Saturday, December 4, 2010

Preventing genocide

Interesting review by Richard Just at the New Republic of Geoffrey Robinson's new book “If You Leave Us Here, We Will Die”: How Genocide Was Stopped in East Timor. The book's title is an obvious allusion to Gourevitch's classic We Wish to Inform You That Tomorrow We Will be Killed With Our Families: Stories from Rwanda, only in East Timor's case genocide was (largely) avoided.

Just notes that "the ability to ignore human rights, to regard mass killing coldly and cynically, is not the province of any one political party or even any one ideology," a conclusion that echoes Samantha Power's argument in her devastating A Problem from Hell. He also points out that, in the end, preventing genocide was not particularly costly, either in economic terms or in political (good-)will. But it does require that the regime sponsoring a (potential) genocide be vulnerable, as Indonesia was in the late 1990s.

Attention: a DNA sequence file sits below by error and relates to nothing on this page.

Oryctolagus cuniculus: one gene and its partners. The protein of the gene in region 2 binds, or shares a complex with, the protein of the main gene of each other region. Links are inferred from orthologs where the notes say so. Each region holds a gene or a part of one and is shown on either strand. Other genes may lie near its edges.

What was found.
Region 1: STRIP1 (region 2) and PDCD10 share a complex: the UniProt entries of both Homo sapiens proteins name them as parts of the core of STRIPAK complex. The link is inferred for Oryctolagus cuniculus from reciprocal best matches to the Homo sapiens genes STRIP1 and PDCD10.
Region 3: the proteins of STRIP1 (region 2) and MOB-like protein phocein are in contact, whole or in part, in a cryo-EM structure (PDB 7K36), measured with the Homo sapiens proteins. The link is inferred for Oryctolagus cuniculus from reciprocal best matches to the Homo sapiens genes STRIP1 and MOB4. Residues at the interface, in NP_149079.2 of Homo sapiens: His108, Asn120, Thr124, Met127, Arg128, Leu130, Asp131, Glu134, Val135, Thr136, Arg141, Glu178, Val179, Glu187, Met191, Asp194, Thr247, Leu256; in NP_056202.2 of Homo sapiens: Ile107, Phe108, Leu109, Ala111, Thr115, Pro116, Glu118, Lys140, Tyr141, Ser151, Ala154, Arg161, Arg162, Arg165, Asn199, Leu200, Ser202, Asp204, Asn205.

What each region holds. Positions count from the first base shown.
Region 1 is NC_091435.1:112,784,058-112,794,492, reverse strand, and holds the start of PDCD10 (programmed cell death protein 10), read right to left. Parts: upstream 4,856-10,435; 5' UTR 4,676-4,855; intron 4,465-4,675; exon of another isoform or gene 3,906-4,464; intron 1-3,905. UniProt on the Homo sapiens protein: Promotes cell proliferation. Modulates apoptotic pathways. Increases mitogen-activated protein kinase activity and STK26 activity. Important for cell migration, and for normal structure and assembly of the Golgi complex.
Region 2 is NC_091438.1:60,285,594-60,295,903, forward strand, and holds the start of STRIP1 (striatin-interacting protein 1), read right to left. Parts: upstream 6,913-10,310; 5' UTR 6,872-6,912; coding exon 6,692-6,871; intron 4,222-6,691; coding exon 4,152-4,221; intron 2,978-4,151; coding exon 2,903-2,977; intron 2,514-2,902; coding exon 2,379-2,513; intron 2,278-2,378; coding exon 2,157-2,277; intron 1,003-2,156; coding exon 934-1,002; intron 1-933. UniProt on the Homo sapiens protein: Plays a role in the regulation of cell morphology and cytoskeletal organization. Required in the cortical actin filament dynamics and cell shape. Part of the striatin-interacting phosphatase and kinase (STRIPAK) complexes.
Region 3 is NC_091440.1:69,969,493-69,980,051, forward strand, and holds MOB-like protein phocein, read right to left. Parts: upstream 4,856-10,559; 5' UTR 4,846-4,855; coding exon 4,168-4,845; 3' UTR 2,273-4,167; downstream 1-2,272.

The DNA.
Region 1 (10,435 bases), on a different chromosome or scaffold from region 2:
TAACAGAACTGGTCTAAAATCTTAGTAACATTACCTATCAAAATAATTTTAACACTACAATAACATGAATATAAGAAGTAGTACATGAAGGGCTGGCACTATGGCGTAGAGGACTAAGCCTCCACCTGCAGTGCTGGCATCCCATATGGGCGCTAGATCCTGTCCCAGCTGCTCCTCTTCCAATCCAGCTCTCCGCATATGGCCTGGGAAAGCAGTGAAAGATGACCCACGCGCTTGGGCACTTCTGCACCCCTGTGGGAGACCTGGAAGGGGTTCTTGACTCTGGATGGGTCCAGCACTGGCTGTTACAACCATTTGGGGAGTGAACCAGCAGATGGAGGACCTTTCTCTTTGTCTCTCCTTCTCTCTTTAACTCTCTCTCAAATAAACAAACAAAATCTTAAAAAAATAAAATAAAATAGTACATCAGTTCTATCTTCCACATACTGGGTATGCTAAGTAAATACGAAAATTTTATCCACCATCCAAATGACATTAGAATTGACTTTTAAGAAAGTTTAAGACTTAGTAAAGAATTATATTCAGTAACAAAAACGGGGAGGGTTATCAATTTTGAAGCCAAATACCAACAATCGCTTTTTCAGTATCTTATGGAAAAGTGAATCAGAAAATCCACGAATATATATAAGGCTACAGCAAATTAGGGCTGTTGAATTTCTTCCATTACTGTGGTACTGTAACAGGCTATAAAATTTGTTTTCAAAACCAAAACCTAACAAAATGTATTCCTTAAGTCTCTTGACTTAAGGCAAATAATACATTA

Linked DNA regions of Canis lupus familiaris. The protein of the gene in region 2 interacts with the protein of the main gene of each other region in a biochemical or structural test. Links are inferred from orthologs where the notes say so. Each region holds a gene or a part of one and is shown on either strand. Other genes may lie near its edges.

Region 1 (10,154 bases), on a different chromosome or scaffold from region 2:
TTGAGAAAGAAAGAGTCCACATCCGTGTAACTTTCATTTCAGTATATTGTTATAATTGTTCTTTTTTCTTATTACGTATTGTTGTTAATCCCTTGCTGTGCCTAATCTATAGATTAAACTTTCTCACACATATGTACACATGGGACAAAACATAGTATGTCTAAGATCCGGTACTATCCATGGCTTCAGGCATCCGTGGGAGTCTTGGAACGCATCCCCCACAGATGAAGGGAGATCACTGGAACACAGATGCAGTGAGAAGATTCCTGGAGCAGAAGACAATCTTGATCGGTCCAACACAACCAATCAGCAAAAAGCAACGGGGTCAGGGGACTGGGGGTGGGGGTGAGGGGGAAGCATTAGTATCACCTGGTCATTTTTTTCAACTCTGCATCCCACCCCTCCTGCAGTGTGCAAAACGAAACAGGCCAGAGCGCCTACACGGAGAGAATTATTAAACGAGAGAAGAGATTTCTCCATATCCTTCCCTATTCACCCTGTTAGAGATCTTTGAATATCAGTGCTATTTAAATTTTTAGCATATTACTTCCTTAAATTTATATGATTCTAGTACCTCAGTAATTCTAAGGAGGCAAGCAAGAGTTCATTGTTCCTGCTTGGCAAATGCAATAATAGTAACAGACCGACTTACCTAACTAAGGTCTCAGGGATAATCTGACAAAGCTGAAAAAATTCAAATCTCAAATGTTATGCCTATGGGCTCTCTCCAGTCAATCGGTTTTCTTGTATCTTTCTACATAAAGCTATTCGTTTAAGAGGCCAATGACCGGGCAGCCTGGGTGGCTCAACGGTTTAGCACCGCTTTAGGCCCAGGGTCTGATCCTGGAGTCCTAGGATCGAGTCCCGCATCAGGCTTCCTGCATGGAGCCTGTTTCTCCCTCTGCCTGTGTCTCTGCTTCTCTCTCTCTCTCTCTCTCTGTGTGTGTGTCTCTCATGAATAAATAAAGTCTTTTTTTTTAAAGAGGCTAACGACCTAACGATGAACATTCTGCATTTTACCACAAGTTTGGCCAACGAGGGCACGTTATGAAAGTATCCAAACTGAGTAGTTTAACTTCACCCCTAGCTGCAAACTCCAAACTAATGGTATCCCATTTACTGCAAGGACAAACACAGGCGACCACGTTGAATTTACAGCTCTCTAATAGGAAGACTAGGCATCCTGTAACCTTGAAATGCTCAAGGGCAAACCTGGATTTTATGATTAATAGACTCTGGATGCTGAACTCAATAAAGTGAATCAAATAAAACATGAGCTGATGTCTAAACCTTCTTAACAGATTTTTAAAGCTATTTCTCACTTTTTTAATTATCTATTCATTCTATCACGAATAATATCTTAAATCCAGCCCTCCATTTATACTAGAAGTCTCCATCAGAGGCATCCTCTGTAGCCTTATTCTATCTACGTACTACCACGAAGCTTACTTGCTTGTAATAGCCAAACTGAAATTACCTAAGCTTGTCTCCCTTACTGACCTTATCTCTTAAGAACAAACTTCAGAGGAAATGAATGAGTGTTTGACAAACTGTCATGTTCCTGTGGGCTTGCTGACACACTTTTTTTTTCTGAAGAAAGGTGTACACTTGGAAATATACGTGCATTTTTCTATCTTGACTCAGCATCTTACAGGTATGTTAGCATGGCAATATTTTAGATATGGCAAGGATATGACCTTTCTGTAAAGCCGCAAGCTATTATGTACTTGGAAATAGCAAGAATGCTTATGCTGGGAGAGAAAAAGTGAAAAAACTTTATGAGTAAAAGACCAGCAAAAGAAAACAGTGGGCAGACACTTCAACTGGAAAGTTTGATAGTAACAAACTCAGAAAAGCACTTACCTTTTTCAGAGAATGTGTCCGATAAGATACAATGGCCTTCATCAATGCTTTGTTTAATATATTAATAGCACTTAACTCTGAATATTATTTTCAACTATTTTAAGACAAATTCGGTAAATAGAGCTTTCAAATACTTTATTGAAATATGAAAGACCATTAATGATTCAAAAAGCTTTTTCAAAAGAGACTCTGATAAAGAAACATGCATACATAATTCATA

The obvious question is whether the Sudanese government is similarly vulnerable, should things get out of control in Southern Sudan after the scheduled referendum on independence a few months from now. Richard Just thinks not, and I am inclined to agree. But that does not mean genocide cannot be prevented; only that it requires a stronger commitment (and some advance preparation, for example in terms of lobbying at the UN) on the part of those who would do so. An opportunity, perhaps, for the Obama administration to improve its standing on human rights? Hope springs eternal!

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